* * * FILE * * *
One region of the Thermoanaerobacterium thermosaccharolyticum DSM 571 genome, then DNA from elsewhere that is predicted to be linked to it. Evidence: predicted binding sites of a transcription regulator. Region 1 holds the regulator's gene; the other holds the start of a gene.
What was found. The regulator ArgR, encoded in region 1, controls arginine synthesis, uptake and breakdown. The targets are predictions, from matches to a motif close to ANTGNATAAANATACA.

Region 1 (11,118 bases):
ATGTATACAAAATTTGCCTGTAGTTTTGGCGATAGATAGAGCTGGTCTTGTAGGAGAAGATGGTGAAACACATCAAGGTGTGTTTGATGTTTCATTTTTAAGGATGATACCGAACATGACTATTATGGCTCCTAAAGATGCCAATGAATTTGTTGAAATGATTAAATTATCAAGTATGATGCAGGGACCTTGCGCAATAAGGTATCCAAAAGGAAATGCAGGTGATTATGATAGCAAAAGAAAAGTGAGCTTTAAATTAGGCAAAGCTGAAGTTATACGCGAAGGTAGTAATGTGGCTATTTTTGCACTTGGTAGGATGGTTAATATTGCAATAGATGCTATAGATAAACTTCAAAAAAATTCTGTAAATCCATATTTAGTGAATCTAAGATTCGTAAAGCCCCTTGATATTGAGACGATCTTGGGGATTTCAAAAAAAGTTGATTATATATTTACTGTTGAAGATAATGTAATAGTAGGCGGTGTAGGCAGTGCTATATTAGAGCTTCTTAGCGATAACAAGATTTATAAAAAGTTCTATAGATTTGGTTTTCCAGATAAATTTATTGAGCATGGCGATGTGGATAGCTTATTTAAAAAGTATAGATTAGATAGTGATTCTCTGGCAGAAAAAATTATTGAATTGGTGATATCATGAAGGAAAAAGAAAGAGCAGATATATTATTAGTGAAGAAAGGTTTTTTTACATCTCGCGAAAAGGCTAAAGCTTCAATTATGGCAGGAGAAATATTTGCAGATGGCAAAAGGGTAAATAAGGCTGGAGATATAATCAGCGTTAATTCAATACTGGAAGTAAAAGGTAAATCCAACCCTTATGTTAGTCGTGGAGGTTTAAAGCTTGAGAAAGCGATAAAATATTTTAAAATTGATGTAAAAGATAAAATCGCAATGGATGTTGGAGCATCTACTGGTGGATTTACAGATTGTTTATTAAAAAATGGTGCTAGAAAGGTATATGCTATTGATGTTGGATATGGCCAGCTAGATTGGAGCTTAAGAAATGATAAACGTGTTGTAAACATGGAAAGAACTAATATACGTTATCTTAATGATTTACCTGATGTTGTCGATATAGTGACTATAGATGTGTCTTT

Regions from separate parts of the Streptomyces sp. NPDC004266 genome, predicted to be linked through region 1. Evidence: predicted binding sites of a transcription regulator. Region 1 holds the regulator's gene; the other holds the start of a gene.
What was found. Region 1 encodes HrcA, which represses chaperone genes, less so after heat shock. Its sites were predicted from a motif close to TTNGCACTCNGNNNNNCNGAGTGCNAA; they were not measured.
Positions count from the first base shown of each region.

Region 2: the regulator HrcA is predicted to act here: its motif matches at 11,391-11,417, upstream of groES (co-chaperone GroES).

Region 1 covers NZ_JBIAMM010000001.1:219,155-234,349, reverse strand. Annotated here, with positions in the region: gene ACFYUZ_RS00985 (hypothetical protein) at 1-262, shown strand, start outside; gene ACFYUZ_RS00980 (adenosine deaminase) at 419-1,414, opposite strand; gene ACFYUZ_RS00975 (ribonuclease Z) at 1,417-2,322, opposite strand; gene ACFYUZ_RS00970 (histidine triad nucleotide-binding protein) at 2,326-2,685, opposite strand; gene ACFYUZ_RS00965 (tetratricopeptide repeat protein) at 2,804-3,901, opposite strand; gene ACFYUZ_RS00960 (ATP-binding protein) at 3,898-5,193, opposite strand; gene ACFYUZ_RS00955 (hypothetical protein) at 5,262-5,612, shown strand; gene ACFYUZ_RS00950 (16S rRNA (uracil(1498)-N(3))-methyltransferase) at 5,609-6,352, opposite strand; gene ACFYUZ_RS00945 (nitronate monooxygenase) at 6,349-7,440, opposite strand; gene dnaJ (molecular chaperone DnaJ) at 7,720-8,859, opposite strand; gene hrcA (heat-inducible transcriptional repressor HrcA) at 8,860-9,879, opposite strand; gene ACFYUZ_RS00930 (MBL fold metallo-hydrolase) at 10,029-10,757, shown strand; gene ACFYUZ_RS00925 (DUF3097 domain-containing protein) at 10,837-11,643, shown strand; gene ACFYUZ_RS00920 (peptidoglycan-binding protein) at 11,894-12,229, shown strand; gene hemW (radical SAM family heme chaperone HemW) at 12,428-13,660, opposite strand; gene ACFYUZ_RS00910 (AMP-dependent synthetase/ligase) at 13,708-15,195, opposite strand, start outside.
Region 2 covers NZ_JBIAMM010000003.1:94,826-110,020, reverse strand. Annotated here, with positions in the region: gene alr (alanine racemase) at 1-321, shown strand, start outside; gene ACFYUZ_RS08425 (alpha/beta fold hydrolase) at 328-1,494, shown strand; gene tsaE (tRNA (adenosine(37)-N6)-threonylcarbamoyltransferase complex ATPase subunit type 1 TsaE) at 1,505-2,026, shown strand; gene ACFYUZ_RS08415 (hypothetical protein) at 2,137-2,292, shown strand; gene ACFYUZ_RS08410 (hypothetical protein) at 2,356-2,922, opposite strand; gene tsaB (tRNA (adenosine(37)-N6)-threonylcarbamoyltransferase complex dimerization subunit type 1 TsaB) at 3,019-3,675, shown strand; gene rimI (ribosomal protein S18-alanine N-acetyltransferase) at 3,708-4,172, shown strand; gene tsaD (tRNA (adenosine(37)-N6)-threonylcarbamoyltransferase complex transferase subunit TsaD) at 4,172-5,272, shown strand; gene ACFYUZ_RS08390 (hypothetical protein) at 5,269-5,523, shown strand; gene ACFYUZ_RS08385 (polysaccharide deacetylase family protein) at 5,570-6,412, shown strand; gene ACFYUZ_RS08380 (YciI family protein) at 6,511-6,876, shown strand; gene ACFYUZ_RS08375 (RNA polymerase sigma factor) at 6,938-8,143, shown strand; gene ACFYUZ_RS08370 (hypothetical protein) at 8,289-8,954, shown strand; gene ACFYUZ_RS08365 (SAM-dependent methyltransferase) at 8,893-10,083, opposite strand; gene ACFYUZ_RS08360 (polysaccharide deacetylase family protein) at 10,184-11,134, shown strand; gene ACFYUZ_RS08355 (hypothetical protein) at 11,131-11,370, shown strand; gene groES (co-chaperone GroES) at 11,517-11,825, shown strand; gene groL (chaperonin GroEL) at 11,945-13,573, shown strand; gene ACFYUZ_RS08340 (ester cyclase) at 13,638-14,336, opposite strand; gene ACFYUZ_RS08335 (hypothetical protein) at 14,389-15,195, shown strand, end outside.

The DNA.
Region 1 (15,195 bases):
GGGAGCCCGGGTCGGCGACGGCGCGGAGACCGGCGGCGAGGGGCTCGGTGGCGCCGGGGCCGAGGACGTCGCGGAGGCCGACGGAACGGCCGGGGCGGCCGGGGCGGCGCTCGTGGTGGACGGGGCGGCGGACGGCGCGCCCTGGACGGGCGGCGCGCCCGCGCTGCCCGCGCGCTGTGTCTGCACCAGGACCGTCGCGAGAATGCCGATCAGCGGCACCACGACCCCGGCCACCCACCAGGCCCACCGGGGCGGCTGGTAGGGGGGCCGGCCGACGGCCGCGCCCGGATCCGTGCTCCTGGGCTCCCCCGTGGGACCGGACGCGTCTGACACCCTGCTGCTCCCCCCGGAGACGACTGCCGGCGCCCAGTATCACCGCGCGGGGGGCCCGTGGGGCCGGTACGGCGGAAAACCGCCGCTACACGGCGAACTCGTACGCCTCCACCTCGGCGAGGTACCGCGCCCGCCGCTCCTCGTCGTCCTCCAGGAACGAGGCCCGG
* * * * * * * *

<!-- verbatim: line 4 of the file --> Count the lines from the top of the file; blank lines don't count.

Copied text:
ATGTATACAAAATTTGCCTGTAGTTTTGGCGATAGATAGAGCTGGTCTTGTAGGAGAAGATGGTGAAACACATCAAGGTGTGTTTGATGTTTCATTTTTAAGGATGATACCGAACATGACTATTATGGCTCCTAAAGATGCCAATGAATTTGTTGAAATGATTAAATTATCAAGTATGATGCAGGGACCTTGCGCAATAAGGTATCCAAAAGGAAATGCAGGTGATTATGATAGCAAAAGAAAAGTGAGCTTTAAATTAGGCAAAGCTGAAGTTATACGCGAAGGTAGTAATGTGGCTATTTTTGCACTTGGTAGGATGGTTAATATTGCAATAGATGCTATAGATAAACTTCAAAAAAATTCTGTAAATCCATATTTAGTGAATCTAAGATTCGTAAAGCCCCTTGATATTGAGACGATCTTGGGGATTTCAAAAAAAGTTGATTATATATTTACTGTTGAAGATAATGTAATAGTAGGCGGTGTAGGCAGTGCTATATTAGAGCTTCTTAGCGATAACAAGATTTATAAAAAGTTCTATAGATTTGGTTTTCCAGATAAATTTATTGAGCATGGCGATGTGGATAGCTTATTTAAAAAGTATAGATTAGATAGTGATTCTCTGGCAGAAAAAATTATTGAATTGGTGATATCATGAAGGAAAAAGAAAGAGCAGATATATTATTAGTGAAGAAAGGTTTTTTTACATCTCGCGAAAAGGCTAAAGCTTCAATTATGGCAGGAGAAATATTTGCAGATGGCAAAAGGGTAAATAAGGCTGGAGATATAATCAGCGTTAATTCAATACTGGAAGTAAAAGGTAAATCCAACCCTTATGTTAGTCGTGGAGGTTTAAAGCTTGAGAAAGCGATAAAATATTTTAAAATTGATGTAAAAGATAAAATCGCAATGGATGTTGGAGCATCTACTGGTGGATTTACAGATTGTTTATTAAAAAATGGTGCTAGAAAGGTATATGCTATTGATGTTGGATATGGCCAGCTAGATTGGAGCTTAAGAAATGATAAACGTGTTGTAAACATGGAAAGAACTAATATACGTTATCTTAATGATTTACCTGATGTTGTCGATATAGTGACTATAGATGTGTCTTT